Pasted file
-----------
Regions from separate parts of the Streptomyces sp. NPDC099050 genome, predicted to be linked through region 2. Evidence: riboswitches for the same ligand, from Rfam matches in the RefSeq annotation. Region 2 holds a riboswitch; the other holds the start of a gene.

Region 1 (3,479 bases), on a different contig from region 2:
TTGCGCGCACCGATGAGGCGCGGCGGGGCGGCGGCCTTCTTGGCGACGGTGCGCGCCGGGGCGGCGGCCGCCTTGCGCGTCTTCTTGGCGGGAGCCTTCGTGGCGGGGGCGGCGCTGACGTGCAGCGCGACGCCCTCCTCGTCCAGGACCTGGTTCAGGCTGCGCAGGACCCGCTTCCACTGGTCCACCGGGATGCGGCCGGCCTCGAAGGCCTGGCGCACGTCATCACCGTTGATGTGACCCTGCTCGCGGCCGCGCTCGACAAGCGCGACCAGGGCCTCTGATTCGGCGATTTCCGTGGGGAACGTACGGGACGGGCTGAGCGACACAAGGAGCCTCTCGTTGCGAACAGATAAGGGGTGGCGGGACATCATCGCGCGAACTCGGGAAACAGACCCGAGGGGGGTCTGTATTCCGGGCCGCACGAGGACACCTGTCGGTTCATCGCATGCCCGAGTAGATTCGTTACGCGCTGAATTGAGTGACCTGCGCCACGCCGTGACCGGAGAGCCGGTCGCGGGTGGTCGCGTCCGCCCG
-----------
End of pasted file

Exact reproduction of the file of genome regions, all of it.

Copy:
Regions from separate parts of the Streptomyces sp. NPDC099050 genome, predicted to be linked through region 2. Evidence: riboswitches for the same ligand, from Rfam matches in the RefSeq annotation. Region 2 holds a riboswitch; the other holds the start of a gene.

Region 1 (3,479 bases), on a different contig from region 2:
TTGCGCGCACCGATGAGGCGCGGCGGGGCGGCGGCCTTCTTGGCGACGGTGCGCGCCGGGGCGGCGGCCGCCTTGCGCGTCTTCTTGGCGGGAGCCTTCGTGGCGGGGGCGGCGCTGACGTGCAGCGCGACGCCCTCCTCGTCCAGGACCTGGTTCAGGCTGCGCAGGACCCGCTTCCACTGGTCCACCGGGATGCGGCCGGCCTCGAAGGCCTGGCGCACGTCATCACCGTTGATGTGACCCTGCTCGCGGCCGCGCTCGACAAGCGCGACCAGGGCCTCTGATTCGGCGATTTCCGTGGGGAACGTACGGGACGGGCTGAGCGACACAAGGAGCCTCTCGTTGCGAACAGATAAGGGGTGGCGGGACATCATCGCGCGAACTCGGGAAACAGACCCGAGGGGGGTCTGTATTCCGGGCCGCACGAGGACACCTGTCGGTTCATCGCATGCCCGAGTAGATTCGTTACGCGCTGAATTGAGTGACCTGCGCCACGCCGTGACCGGAGAGCCGGTCGCGGGTGGTCGCGTCCGCCCG